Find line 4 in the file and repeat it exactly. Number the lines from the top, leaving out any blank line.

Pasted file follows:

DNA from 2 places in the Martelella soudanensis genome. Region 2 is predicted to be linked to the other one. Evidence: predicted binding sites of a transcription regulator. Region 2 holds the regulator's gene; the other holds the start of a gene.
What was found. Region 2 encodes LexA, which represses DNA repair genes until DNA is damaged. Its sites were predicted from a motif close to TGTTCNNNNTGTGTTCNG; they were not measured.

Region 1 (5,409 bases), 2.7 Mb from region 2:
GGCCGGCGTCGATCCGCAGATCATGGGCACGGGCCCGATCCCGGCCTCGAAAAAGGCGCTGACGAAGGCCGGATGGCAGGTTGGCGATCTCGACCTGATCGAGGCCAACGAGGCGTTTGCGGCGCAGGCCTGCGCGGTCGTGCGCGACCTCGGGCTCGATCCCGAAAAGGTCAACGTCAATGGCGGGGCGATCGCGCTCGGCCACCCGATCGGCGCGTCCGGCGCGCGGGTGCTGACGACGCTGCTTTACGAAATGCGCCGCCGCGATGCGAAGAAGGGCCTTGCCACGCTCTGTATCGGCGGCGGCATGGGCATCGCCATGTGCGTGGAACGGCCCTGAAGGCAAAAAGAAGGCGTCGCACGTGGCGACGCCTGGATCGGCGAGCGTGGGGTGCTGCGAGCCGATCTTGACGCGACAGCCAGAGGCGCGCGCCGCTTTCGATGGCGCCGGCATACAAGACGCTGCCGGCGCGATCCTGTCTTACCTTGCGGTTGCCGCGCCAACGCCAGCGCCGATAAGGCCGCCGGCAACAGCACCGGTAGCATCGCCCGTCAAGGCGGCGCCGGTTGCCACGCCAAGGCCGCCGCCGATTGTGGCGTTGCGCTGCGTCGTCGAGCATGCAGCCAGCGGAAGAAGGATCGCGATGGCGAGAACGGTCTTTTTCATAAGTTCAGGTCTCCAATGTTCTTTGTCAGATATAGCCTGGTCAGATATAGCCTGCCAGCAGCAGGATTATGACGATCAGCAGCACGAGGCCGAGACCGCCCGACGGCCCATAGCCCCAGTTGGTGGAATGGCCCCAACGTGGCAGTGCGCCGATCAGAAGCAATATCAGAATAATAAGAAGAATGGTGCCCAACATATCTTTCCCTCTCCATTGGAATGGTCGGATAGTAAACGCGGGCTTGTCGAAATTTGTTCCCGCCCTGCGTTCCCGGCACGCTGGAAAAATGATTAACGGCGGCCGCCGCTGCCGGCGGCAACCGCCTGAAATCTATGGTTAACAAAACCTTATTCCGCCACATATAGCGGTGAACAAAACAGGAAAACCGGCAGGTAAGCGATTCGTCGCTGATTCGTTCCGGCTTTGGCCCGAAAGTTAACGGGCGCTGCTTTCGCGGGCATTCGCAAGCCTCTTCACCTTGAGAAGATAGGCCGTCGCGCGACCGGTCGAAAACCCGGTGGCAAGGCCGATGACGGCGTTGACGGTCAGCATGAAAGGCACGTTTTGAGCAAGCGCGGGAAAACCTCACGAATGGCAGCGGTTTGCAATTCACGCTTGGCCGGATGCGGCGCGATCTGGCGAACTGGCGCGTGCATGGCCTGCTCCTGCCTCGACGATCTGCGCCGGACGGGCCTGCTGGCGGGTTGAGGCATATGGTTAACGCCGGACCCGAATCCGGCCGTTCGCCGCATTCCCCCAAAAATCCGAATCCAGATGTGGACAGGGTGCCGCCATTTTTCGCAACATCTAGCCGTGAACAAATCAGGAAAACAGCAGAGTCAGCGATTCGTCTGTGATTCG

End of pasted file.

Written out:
GGCCGGCGTCGATCCGCAGATCATGGGCACGGGCCCGATCCCGGCCTCGAAAAAGGCGCTGACGAAGGCCGGATGGCAGGTTGGCGATCTCGACCTGATCGAGGCCAACGAGGCGTTTGCGGCGCAGGCCTGCGCGGTCGTGCGCGACCTCGGGCTCGATCCCGAAAAGGTCAACGTCAATGGCGGGGCGATCGCGCTCGGCCACCCGATCGGCGCGTCCGGCGCGCGGGTGCTGACGACGCTGCTTTACGAAATGCGCCGCCGCGATGCGAAGAAGGGCCTTGCCACGCTCTGTATCGGCGGCGGCATGGGCATCGCCATGTGCGTGGAACGGCCCTGAAGGCAAAAAGAAGGCGTCGCACGTGGCGACGCCTGGATCGGCGAGCGTGGGGTGCTGCGAGCCGATCTTGACGCGACAGCCAGAGGCGCGCGCCGCTTTCGATGGCGCCGGCATACAAGACGCTGCCGGCGCGATCCTGTCTTACCTTGCGGTTGCCGCGCCAACGCCAGCGCCGATAAGGCCGCCGGCAACAGCACCGGTAGCATCGCCCGTCAAGGCGGCGCCGGTTGCCACGCCAAGGCCGCCGCCGATTGTGGCGTTGCGCTGCGTCGTCGAGCATGCAGCCAGCGGAAGAAGGATCGCGATGGCGAGAACGGTCTTTTTCATAAGTTCAGGTCTCCAATGTTCTTTGTCAGATATAGCCTGGTCAGATATAGCCTGCCAGCAGCAGGATTATGACGATCAGCAGCACGAGGCCGAGACCGCCCGACGGCCCATAGCCCCAGTTGGTGGAATGGCCCCAACGTGGCAGTGCGCCGATCAGAAGCAATATCAGAATAATAAGAAGAATGGTGCCCAACATATCTTTCCCTCTCCATTGGAATGGTCGGATAGTAAACGCGGGCTTGTCGAAATTTGTTCCCGCCCTGCGTTCCCGGCACGCTGGAAAAATGATTAACGGCGGCCGCCGCTGCCGGCGGCAACCGCCTGAAATCTATGGTTAACAAAACCTTATTCCGCCACATATAGCGGTGAACAAAACAGGAAAACCGGCAGGTAAGCGATTCGTCGCTGATTCGTTCCGGCTTTGGCCCGAAAGTTAACGGGCGCTGCTTTCGCGGGCATTCGCAAGCCTCTTCACCTTGAGAAGATAGGCCGTCGCGCGACCGGTCGAAAACCCGGTGGCAAGGCCGATGACGGCGTTGACGGTCAGCATGAAAGGCACGTTTTGAGCAAGCGCGGGAAAACCTCACGAATGGCAGCGGTTTGCAATTCACGCTTGGCCGGATGCGGCGCGATCTGGCGAACTGGCGCGTGCATGGCCTGCTCCTGCCTCGACGATCTGCGCCGGACGGGCCTGCTGGCGGGTTGAGGCATATGGTTAACGCCGGACCCGAATCCGGCCGTTCGCCGCATTCCCCCAAAAATCCGAATCCAGATGTGGACAGGGTGCCGCCATTTTTCGCAACATCTAGCCGTGAACAAATCAGGAAAACAGCAGAGTCAGCGATTCGTCTGTGATTCG